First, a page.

Turning heads at the recent Farm Progress Show in Boone, Iowa, were a couple of prototype tractors that gave producers a peek at what very well may be the future of farm equipment: autonomous tractors.
While the non-agricultural world continues to be wowed by autonomous vehicles that are making their way onto roadways throughout the world, the agriculture world is equally embracing the technology that will allow operators to control tractor functions by wire, from a place that can be far away from the traditional tractor seat.
When first stepping up to the New Holland T8 tractor on display in Boone, its appearance wasn’t much different than any of the other equipment on the lot. But underneath, this prototype tractor gave producers a taste of how their farm may operate in the future.
The New Holland NH Drive tractor is fully autonomous, which means a producer could monitor and operate, through a computer or laptop device, equipment operations from virtually anywhere in the world…24 hours a day, 7 days a week.
This prototype has a cab, which means that the tractor can operate with an operator when necessary, offering flexibility to producers who use the equipment in both autonomous and “manual” operations.
Just down the street at Farm Progress sat another concept tractor, and this one took a more futuristic look. That’s because while the tractor looked not much different from a Case IH Magnum tractor, it was missing something: the cab.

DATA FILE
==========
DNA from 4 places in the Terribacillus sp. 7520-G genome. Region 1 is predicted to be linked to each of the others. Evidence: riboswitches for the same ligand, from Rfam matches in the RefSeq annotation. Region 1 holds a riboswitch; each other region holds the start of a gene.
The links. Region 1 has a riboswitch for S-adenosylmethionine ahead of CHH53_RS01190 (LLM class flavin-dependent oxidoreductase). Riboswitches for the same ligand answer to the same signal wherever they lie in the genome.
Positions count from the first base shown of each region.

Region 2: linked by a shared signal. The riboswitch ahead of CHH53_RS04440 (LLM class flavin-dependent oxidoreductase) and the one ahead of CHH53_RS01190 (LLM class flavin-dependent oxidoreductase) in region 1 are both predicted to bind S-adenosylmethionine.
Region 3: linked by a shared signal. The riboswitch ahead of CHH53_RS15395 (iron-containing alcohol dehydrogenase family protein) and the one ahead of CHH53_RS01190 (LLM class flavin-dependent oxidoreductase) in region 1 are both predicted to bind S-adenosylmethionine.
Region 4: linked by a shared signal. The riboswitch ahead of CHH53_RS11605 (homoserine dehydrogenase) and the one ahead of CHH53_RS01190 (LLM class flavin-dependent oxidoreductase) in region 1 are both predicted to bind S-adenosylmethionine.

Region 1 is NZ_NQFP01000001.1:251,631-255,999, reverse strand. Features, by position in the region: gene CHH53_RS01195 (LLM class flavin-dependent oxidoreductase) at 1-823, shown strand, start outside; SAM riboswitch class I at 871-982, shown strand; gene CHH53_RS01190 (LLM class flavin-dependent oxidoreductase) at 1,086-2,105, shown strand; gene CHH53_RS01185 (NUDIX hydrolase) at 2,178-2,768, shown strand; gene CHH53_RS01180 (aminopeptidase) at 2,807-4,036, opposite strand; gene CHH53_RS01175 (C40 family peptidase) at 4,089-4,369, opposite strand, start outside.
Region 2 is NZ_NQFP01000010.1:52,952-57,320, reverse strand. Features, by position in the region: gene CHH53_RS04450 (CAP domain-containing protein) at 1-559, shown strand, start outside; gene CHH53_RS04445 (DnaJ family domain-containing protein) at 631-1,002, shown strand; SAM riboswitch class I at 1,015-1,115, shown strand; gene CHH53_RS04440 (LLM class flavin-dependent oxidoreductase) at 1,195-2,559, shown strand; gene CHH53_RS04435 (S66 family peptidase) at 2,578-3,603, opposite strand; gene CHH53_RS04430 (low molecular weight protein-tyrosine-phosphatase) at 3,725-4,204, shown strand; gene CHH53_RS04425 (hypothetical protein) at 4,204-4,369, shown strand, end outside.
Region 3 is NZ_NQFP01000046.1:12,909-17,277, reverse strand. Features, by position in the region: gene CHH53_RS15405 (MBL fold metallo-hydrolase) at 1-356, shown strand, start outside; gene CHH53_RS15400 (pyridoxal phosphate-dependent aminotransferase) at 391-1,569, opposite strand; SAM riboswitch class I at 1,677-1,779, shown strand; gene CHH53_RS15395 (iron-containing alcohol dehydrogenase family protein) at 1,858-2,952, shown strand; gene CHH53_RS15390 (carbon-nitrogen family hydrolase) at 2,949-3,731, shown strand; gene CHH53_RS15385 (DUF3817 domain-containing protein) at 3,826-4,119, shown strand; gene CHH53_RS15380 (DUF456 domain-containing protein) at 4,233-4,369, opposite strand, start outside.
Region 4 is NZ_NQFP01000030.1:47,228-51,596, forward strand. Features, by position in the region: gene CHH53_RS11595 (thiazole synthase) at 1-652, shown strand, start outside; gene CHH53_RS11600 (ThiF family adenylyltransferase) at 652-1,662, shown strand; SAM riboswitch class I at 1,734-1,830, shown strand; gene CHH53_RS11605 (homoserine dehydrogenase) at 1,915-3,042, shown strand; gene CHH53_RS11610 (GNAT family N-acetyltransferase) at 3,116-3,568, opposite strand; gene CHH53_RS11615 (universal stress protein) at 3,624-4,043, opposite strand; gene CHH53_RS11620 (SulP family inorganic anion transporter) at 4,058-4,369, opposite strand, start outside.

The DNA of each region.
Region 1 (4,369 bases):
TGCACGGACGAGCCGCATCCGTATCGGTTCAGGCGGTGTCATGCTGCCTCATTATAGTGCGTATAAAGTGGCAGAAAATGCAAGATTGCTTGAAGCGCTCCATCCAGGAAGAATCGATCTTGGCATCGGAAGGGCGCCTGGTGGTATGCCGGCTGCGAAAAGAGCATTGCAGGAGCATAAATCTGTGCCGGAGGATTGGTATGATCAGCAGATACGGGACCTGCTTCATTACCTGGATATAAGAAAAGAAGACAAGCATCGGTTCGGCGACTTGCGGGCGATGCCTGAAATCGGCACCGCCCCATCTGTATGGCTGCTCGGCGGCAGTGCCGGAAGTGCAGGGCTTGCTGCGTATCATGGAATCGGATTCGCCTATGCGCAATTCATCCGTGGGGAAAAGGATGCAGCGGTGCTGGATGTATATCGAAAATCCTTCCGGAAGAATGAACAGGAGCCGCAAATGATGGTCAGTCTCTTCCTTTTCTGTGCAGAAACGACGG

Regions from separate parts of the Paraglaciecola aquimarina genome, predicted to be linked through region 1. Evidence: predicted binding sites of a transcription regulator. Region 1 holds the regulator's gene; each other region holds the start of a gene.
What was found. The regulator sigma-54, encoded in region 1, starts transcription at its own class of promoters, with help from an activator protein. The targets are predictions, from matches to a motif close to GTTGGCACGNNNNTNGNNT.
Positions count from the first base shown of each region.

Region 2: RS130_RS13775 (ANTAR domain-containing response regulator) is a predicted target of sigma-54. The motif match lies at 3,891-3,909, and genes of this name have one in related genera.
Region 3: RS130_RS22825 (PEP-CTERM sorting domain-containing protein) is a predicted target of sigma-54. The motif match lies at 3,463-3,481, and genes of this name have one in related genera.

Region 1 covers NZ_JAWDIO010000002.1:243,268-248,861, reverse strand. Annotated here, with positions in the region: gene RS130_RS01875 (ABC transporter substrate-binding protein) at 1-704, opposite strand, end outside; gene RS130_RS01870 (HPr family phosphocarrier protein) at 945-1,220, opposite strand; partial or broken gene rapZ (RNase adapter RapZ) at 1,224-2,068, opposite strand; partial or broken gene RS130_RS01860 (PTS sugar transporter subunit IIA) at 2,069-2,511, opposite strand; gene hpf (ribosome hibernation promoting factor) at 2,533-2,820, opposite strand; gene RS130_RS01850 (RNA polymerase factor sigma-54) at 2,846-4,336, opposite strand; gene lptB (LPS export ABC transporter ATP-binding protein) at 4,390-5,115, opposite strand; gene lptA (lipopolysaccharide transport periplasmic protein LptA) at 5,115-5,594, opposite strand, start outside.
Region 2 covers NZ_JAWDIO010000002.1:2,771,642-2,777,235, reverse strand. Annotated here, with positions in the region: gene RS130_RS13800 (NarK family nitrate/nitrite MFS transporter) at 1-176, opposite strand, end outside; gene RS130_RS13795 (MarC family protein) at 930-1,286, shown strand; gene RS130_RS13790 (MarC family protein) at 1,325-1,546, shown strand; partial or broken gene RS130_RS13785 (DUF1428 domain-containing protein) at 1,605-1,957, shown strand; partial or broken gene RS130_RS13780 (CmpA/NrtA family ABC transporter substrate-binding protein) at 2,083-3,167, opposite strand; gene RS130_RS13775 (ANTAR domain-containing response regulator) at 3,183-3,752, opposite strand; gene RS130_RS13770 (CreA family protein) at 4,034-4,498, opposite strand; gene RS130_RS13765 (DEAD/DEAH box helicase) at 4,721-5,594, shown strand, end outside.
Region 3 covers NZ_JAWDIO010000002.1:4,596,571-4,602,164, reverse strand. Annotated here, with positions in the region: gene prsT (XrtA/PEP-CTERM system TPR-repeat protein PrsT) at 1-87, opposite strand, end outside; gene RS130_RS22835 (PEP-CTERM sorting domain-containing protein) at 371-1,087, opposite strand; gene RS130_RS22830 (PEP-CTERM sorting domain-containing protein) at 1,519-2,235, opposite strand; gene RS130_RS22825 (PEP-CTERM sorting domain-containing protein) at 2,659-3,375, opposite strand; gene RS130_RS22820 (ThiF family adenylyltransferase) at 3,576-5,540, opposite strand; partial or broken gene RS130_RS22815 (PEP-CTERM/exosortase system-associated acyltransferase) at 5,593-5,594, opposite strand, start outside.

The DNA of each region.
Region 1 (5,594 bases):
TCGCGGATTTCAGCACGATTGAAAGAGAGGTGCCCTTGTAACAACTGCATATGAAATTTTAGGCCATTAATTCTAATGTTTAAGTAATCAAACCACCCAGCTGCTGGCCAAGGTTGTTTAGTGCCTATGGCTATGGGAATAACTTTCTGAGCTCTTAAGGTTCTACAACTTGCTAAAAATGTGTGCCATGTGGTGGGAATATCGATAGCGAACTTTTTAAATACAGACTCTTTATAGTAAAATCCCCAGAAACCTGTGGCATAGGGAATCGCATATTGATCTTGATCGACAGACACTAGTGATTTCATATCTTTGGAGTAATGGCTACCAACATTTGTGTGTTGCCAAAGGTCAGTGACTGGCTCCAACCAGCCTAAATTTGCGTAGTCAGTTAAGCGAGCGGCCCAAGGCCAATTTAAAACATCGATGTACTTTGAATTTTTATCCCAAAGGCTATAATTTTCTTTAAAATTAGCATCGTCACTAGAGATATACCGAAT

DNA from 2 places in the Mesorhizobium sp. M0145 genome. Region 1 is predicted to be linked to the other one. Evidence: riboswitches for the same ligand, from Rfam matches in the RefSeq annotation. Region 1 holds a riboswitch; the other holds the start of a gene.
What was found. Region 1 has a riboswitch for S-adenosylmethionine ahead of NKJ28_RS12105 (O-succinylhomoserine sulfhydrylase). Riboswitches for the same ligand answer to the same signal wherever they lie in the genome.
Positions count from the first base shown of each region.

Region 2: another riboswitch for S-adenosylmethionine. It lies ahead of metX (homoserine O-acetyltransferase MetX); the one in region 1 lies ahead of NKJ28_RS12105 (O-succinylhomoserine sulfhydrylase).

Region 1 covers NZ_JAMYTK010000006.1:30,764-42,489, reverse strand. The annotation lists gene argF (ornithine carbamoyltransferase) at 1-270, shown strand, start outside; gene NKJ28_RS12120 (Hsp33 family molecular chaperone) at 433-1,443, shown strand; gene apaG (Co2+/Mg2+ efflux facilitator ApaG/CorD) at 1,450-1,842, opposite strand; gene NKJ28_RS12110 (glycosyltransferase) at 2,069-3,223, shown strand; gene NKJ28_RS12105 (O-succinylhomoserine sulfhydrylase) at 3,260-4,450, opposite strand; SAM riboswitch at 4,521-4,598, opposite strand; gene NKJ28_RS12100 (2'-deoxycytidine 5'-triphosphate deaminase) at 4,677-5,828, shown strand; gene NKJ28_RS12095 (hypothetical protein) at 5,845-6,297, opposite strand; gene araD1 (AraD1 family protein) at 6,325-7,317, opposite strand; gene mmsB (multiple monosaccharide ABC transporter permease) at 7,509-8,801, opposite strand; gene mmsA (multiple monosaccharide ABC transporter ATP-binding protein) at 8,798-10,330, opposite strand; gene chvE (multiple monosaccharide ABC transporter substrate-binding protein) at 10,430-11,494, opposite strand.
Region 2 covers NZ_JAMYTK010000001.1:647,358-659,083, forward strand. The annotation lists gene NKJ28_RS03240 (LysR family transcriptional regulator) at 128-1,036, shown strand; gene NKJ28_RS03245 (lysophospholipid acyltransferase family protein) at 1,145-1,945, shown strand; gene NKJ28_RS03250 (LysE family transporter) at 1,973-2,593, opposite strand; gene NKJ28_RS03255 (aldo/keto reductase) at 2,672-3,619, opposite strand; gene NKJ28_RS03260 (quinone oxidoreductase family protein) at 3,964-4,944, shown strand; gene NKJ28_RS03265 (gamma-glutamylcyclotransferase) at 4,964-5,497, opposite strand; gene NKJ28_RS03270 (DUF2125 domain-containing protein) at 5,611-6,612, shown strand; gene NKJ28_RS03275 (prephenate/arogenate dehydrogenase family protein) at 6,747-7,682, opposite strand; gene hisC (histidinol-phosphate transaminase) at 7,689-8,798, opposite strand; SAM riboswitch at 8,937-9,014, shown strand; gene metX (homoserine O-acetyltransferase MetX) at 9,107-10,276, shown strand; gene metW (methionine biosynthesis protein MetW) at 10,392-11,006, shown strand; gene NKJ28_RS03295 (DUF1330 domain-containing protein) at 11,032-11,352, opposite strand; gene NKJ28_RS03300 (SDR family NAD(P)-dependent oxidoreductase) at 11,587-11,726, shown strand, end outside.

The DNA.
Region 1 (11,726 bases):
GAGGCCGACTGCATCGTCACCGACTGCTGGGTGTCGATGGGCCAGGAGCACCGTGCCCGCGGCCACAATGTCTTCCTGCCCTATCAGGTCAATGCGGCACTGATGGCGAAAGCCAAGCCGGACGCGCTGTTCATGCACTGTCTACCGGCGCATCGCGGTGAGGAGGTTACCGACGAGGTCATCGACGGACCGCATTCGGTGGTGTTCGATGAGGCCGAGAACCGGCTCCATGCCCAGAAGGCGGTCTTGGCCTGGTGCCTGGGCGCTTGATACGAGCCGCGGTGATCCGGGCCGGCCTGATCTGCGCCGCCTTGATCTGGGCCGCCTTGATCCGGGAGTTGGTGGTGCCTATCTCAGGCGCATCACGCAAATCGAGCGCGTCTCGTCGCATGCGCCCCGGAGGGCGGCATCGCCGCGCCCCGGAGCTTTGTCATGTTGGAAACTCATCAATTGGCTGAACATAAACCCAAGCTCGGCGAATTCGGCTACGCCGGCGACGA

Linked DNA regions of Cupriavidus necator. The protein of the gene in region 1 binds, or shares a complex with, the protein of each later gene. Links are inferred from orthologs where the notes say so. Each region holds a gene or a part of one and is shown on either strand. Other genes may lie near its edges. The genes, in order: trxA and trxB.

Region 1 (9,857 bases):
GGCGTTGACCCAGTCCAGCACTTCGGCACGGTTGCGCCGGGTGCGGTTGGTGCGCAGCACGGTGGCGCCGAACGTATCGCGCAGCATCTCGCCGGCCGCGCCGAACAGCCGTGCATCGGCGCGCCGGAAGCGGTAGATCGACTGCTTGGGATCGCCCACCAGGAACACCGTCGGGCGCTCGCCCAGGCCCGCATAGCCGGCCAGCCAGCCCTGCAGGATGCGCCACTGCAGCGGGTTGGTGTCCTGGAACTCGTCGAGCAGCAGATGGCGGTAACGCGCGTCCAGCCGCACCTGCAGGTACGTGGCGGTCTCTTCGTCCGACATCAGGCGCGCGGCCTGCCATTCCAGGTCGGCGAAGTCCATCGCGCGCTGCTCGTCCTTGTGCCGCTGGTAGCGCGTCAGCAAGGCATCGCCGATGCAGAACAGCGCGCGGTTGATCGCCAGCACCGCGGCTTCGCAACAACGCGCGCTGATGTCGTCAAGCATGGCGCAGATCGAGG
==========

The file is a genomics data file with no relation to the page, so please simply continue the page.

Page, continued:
The prototype contained onboard systems that could control equipment being pulled through a field. Remotely, an operator adjusts the various parameters of the job from the office. It definitely caught the eye of those attending the show.
So just how do these machines work? Using multiple sensing systems built throughout the tractor (radar, LIDAR (light imaging, detection and ranging) and onboard video cameras, the tractor can sense stationary or moving obstacles in the field, stopping if it senses a problem until an operator makes necessary adjustments. GPS signals also help guide the tractor.
“An autonomous tractor like this could seamlessly integrate into an existing farm machinery fleet, with minimal operational changes,” says Leo Bose, Advanced Farming Systems (AFS) manager for Case IH. “Multiple autonomous vehicles could be put to work in one field or separate fields, on the same tasks or consecutive ones. It could allow a person working with no employees to operate multiple tractors, or could complement very large operations that have challenges finding ample skilled workers.”
And while these tractors may be a few years away from being available at your local dealership, the speed of technology in this area is breathtaking, and could be the next major evolution in agricultural machinery.
“The integration of autonomous tractors into the fleet will still mean producers will be a critical link to ensure proper tractor maintenance is performed at regular intervals,” Bose says. “But the automated functions within these machines will provide instant feedback; such technology is already being implemented on current tractors with the Case IH AFS Connect telematics solution. That will ensure that producers are able to not only know when their equipment is in need of maintenance, but also alert them as to possible upcoming maintenance intervals. That will make planning and scheduling more efficient.”
“Farming will become increasingly responsible for ensuring the availability of food produced in an efficient and sustainable way,” says Carlo Lambro, brand president of New Holland Agriculture. “An autonomous tractor that is able to work day and night helps solve the problem of a lack of specialized labor during the most intense seasons, makes 100 percent use of the periods of favorable weather for various farming activities and maximizes the rational use of resources.”